The life and times of Bill Hewlett and Dave Packard
HP built up an almost magical reputation during the 1950s and 1960s. The company is credited with inventing the office cubicle, for example, so that workers could exchange ideas and move around the office. (Of course, this turned out to be more of a curse than a blessing for most.) In addition, Hewlett and Packard would push for policies such as leaving equipment lockers open so that workers could fiddle with experiments after hours or on weekends. They also continued to dish out generous compensation and tried to keep in contact with all employees by holding events such as BBQs where Hewlett and Packard would serve as grillmasters.
Hewlett and Packard championed the notion of an "open door policy" as well, where workers could come in at any time and voice their opinions. When it was suggested that this practice could lead to things being taken from the executives' offices, Hewlett decided to leave some cash on his desk to see if anyone grabbed it. No one did. Over the years, workers started leaving their own money on the desk, and HP donates the money to charity.
Hewlett's sitting area
Throughout the history of HP, Hewlett and Packard would swap top dog responsibilities depending on the circumstances of the moment. Packard, for example, ran the company when Hewlett went to the Army, and Hewlett ran the company when Packard left in 1969 to serve as US deputy secretary of defense. When together at HP, the two executives adopted a two-a-box style of management where their offices were connected. They could even see each other when seated at their desks by looking through the passageway created when the doors to the executive washroom were open.
The no frills executive bathroom
Both men also shared a view of a Japanese-style garden outside of their offices.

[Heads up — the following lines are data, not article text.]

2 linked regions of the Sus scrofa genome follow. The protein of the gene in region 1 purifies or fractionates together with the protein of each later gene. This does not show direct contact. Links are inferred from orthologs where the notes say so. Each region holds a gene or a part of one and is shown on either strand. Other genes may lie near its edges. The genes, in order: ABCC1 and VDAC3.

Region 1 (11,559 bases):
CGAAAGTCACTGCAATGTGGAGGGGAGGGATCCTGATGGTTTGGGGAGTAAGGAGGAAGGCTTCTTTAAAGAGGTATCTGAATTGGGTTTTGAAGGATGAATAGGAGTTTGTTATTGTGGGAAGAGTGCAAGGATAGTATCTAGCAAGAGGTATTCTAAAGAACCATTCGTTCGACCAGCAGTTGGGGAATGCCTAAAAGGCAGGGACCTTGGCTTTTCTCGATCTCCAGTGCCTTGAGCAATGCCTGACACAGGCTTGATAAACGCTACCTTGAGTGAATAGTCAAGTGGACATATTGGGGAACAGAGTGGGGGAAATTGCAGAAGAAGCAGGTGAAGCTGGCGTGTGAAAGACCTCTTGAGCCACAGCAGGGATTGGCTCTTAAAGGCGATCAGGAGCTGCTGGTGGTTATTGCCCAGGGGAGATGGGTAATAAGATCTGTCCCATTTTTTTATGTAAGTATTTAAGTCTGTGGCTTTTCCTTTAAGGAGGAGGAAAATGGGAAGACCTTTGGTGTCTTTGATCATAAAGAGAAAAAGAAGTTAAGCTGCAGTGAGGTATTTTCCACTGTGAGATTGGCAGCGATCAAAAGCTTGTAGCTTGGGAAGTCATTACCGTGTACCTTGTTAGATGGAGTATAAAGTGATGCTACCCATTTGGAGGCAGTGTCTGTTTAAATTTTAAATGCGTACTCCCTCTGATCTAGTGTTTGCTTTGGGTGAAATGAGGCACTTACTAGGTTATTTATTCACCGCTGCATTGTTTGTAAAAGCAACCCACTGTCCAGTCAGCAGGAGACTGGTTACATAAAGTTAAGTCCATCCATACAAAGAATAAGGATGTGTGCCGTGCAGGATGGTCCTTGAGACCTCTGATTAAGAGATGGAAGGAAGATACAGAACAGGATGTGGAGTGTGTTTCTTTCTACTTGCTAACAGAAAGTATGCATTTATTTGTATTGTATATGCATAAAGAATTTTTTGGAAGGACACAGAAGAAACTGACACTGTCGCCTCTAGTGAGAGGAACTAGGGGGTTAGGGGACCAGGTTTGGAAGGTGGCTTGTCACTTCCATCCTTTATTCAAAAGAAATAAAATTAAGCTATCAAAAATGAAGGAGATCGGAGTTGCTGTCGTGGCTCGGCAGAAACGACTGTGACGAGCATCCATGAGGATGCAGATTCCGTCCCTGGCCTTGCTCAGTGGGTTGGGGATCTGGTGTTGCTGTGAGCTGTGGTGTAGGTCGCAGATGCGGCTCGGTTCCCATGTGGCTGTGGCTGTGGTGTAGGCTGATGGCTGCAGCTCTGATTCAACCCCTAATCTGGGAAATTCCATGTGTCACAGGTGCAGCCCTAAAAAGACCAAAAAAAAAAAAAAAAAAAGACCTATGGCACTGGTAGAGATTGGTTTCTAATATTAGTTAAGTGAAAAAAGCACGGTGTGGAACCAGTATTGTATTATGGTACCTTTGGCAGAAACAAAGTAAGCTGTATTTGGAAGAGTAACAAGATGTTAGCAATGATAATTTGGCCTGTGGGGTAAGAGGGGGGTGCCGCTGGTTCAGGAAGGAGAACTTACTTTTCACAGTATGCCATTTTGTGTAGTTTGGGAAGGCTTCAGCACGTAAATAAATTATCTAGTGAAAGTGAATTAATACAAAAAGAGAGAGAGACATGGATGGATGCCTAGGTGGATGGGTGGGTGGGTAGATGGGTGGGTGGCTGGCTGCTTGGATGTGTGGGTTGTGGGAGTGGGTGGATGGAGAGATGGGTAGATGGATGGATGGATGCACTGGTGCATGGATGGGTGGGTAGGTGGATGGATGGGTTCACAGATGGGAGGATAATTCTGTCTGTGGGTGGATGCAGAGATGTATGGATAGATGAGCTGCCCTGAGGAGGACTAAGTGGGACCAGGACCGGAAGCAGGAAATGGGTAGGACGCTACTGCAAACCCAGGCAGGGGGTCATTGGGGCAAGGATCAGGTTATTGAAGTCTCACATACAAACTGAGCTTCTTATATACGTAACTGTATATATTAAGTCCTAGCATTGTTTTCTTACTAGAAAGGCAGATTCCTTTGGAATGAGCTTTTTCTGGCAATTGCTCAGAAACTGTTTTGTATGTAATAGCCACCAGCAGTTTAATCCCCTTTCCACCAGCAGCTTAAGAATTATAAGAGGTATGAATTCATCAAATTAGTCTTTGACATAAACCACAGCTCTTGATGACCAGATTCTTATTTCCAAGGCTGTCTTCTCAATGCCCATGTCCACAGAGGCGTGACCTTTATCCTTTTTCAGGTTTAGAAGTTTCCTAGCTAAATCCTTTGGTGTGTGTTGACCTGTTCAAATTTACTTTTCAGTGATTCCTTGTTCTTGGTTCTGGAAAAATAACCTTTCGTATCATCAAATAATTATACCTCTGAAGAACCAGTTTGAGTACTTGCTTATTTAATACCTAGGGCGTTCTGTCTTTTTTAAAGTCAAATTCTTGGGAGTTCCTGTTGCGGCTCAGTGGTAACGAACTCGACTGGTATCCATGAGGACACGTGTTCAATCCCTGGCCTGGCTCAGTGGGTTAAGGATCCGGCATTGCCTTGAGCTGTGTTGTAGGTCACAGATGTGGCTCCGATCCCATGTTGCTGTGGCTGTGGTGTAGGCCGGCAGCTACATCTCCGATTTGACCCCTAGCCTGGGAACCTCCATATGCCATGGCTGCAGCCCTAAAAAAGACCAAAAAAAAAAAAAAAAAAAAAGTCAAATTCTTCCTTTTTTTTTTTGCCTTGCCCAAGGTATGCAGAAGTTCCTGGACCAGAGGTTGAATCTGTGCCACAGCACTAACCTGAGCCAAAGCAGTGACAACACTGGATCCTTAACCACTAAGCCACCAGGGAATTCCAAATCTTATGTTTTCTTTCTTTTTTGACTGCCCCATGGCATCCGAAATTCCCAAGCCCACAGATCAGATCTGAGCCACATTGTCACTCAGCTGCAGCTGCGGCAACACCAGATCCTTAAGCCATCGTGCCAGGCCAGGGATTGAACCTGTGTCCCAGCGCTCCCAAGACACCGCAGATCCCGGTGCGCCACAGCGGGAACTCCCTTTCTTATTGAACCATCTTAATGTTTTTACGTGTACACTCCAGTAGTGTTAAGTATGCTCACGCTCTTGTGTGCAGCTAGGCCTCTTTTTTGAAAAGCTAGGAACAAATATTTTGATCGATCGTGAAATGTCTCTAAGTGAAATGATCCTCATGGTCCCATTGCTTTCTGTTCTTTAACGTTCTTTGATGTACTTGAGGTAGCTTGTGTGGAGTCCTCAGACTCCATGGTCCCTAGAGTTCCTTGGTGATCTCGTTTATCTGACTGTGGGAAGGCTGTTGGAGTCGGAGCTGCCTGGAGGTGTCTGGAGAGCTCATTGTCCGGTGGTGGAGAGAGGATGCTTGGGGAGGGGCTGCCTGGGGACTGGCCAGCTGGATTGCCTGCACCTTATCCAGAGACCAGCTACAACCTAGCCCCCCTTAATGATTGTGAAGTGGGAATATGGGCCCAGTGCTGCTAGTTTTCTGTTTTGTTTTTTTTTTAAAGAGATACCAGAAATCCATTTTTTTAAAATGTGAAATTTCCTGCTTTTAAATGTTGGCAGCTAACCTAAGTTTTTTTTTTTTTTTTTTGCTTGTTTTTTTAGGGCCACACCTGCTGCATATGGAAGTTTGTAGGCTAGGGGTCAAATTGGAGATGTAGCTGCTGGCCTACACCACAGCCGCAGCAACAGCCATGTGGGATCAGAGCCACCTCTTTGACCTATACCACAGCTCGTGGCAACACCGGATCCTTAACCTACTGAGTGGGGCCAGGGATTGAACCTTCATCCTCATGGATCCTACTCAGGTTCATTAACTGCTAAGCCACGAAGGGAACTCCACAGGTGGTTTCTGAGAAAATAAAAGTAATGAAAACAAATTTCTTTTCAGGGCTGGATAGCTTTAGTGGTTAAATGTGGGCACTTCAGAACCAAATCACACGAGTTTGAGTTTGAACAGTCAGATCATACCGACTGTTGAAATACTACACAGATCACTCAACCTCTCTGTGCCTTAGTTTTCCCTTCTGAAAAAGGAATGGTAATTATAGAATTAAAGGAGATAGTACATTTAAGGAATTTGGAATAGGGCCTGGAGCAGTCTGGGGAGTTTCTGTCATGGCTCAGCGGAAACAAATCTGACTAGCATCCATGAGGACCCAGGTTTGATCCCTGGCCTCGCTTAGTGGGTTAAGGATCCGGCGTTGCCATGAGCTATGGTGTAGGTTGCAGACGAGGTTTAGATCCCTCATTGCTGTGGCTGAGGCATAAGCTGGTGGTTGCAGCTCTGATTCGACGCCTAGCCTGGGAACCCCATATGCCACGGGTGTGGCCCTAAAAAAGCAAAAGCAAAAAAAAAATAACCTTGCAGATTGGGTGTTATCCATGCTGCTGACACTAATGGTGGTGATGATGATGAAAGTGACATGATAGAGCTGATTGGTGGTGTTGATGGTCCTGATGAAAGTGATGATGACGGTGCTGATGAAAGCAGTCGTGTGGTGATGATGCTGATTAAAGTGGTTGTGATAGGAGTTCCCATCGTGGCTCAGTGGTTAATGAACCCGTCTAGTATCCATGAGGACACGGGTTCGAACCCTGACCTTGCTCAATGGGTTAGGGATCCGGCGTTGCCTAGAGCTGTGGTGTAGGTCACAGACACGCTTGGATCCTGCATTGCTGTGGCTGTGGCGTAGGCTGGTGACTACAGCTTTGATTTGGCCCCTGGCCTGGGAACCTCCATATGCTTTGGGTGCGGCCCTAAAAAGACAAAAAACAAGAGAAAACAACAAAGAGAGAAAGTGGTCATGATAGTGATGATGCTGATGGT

The HP Garden
View from Packard's desk to Hewlett's desk
In many ways, it would be impossible for HP's current CEO to manage the company as Hewlett and Packard had intended. The co-founders found it difficult to maintain the personal, small company feel that HP cherished as it expanded around the world and gobbled up smaller firms. The impersonal nature of HP has only grown since the founders left with the company swelling in size.
This little walk down memory lane helps take us back to a time when a smaller HP was Silicon Valley's prime example of what a technology powerhouse in this region could and should look like. A number of Stanford graduates and employees have taken their own cracks at this vision since, including executives from Sun Microsystems, Cisco Systems, SGI, Yahoo!, and Google.
Without question, Hewlett and Packard set a high standard for others to follow. Even if HP didn't dabble much in silicon for its first decades, it did help Silicon Valley thrive.
(And not to leave the Compaq crew out. We have a charming song from the glory days.) ®
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